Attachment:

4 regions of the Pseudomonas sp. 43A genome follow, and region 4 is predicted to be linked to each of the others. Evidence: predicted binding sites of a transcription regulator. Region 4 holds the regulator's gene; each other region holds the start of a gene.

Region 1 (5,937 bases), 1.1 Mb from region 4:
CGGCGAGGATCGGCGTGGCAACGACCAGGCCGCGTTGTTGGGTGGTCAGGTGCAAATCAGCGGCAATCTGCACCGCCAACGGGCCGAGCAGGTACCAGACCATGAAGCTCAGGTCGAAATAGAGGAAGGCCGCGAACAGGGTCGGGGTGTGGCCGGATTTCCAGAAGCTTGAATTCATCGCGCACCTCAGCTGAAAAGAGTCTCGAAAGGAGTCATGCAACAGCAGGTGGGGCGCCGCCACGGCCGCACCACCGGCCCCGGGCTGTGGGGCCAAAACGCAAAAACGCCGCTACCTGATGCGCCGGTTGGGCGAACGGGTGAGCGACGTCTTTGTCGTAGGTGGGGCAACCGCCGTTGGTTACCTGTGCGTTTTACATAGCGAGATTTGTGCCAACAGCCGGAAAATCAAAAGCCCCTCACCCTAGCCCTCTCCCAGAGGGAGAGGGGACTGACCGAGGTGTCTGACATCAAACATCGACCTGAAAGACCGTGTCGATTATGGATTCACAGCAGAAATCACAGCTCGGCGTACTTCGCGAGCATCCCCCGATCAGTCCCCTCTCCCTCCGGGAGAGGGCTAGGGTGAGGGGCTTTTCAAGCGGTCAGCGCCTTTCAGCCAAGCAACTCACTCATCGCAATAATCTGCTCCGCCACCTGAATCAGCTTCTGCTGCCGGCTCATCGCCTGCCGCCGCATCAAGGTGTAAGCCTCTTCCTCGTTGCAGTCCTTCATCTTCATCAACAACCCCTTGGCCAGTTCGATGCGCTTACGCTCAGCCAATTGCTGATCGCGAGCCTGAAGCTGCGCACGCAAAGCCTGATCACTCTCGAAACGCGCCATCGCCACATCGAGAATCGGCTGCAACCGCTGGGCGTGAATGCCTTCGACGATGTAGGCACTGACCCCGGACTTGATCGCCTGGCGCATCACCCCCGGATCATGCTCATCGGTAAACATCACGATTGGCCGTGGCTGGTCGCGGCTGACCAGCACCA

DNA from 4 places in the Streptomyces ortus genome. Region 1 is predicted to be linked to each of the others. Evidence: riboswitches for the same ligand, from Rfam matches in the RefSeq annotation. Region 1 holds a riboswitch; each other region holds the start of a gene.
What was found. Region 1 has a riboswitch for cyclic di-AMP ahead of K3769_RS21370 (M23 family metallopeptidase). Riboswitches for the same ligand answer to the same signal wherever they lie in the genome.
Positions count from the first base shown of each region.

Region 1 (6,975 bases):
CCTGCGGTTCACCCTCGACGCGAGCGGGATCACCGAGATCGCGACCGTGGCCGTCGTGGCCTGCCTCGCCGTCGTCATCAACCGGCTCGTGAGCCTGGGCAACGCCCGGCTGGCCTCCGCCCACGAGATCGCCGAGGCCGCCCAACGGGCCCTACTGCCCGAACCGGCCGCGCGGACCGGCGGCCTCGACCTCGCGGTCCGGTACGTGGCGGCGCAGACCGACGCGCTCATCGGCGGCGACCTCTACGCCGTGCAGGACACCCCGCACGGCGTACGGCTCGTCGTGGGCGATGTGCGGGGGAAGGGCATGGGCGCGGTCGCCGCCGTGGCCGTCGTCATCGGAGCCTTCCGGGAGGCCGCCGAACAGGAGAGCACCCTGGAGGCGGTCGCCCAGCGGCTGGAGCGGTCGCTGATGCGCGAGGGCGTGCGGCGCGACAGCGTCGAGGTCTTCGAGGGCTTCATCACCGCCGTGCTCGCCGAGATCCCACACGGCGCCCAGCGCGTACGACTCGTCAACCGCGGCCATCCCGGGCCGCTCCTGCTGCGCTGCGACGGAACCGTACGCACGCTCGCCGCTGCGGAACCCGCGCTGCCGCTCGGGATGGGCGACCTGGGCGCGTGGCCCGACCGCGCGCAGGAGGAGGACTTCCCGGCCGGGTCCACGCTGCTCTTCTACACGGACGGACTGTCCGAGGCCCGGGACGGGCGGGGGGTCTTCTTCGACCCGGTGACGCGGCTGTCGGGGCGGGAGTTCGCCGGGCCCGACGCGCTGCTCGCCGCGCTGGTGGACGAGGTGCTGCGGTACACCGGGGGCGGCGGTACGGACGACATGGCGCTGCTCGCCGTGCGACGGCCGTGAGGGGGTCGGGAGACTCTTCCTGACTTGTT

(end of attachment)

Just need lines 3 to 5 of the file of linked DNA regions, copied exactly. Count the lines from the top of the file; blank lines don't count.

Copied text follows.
CGGCGAGGATCGGCGTGGCAACGACCAGGCCGCGTTGTTGGGTGGTCAGGTGCAAATCAGCGGCAATCTGCACCGCCAACGGGCCGAGCAGGTACCAGACCATGAAGCTCAGGTCGAAATAGAGGAAGGCCGCGAACAGGGTCGGGGTGTGGCCGGATTTCCAGAAGCTTGAATTCATCGCGCACCTCAGCTGAAAAGAGTCTCGAAAGGAGTCATGCAACAGCAGGTGGGGCGCCGCCACGGCCGCACCACCGGCCCCGGGCTGTGGGGCCAAAACGCAAAAACGCCGCTACCTGATGCGCCGGTTGGGCGAACGGGTGAGCGACGTCTTTGTCGTAGGTGGGGCAACCGCCGTTGGTTACCTGTGCGTTTTACATAGCGAGATTTGTGCCAACAGCCGGAAAATCAAAAGCCCCTCACCCTAGCCCTCTCCCAGAGGGAGAGGGGACTGACCGAGGTGTCTGACATCAAACATCGACCTGAAAGACCGTGTCGATTATGGATTCACAGCAGAAATCACAGCTCGGCGTACTTCGCGAGCATCCCCCGATCAGTCCCCTCTCCCTCCGGGAGAGGGCTAGGGTGAGGGGCTTTTCAAGCGGTCAGCGCCTTTCAGCCAAGCAACTCACTCATCGCAATAATCTGCTCCGCCACCTGAATCAGCTTCTGCTGCCGGCTCATCGCCTGCCGCCGCATCAAGGTGTAAGCCTCTTCCTCGTTGCAGTCCTTCATCTTCATCAACAACCCCTTGGCCAGTTCGATGCGCTTACGCTCAGCCAATTGCTGATCGCGAGCCTGAAGCTGCGCACGCAAAGCCTGATCACTCTCGAAACGCGCCATCGCCACATCGAGAATCGGCTGCAACCGCTGGGCGTGAATGCCTTCGACGATGTAGGCACTGACCCCGGACTTGATCGCCTGGCGCATCACCCCCGGATCATGCTCATCGGTAAACATCACGATTGGCCGTGGCTGGTCGCGGCTGACCAGCACCA

DNA from 4 places in the Streptomyces ortus genome. Region 1 is predicted to be linked to each of the others. Evidence: riboswitches for the same ligand, from Rfam matches in the RefSeq annotation. Region 1 holds a riboswitch; each other region holds the start of a gene.
What was found. Region 1 has a riboswitch for cyclic di-AMP ahead of K3769_RS21370 (M23 family metallopeptidase). Riboswitches for the same ligand answer to the same signal wherever they lie in the genome.